Gender and Destiny: Women Writers and the Holocaust

By Marlene E. Heinemann | Go to book overview
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When some critics of concentration camp literature refer to characterization in the texts they are discussing, they describe a sameness of character from one narrative to another. These tend to follow a predictable sequence of events, which impose limits on the development of character. The camps offer encounters with a finite range of events and people, and consequently memoirs about them reveal only certain facets of personality. For example, Barbara Foley recalls the nearly identical torpor and passivity reported to be experienced by a mature doctor ( Elie Cohen) and a teenaged girl ( Gerda Klein) as they entered their respective camps. 1 Even in accounts of resistance to the process of self dissolution, aimed at by the camps, Foley notes typed rather than particularized responses. While these remarks have a general validity, the closer examination of Holocaust memoirs reveals much greater differentiation. This is especially true if one examines accounts featuring different types of work. The camp labor hierarchy provided quite different opportunities for suffering or evading exhausting work, beatings, starvation, and exposure to the elements. Holocaust memoirs are also often affected by differences in the present-time situation of the writer, which help to determine how the past will be recreated. While the resulting characters often lack the detailed development of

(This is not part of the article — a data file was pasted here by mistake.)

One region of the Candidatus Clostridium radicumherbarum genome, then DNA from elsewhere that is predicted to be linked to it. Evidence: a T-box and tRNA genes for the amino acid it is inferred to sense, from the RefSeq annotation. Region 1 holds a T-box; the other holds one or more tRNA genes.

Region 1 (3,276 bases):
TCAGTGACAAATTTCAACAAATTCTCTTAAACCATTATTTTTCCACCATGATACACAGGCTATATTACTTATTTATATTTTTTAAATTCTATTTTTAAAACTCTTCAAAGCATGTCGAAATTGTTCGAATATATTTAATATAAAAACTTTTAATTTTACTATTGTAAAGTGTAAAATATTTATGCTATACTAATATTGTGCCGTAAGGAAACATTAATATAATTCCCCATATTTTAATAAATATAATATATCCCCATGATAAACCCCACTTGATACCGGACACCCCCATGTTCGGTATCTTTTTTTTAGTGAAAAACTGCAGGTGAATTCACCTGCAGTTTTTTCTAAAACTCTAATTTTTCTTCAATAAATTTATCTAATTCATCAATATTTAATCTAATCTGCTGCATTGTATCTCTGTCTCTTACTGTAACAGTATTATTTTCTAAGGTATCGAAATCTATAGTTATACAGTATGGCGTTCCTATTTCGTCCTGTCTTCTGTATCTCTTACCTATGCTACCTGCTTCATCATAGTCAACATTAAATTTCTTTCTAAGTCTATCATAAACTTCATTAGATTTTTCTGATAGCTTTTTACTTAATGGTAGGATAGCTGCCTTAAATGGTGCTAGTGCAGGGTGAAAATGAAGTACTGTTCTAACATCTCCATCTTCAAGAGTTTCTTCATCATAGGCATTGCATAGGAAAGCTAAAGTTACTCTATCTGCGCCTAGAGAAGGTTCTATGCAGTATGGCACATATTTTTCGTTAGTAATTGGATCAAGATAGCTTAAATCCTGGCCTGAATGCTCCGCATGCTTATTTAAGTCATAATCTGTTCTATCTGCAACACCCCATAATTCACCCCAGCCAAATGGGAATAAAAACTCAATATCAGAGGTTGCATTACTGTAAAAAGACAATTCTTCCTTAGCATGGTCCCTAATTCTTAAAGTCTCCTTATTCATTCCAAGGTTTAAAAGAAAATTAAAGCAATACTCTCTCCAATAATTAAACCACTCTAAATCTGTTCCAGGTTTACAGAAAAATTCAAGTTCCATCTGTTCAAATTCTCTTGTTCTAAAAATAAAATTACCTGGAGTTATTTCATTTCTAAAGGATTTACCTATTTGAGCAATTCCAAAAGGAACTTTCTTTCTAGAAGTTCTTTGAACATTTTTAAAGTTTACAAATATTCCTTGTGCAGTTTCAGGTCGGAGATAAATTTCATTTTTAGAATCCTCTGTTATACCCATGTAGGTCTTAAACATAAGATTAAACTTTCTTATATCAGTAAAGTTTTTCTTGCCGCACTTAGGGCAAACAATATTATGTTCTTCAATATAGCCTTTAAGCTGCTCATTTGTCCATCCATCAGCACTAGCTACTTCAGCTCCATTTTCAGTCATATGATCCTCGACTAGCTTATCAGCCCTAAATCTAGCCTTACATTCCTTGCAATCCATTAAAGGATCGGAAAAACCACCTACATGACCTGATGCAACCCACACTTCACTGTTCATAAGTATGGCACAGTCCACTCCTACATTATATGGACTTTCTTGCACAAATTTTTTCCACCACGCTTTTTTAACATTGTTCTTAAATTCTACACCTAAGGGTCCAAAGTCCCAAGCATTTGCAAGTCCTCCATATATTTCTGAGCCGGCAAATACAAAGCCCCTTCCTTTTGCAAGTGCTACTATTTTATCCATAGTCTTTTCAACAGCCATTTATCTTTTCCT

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Gender and Destiny: Women Writers and the Holocaust


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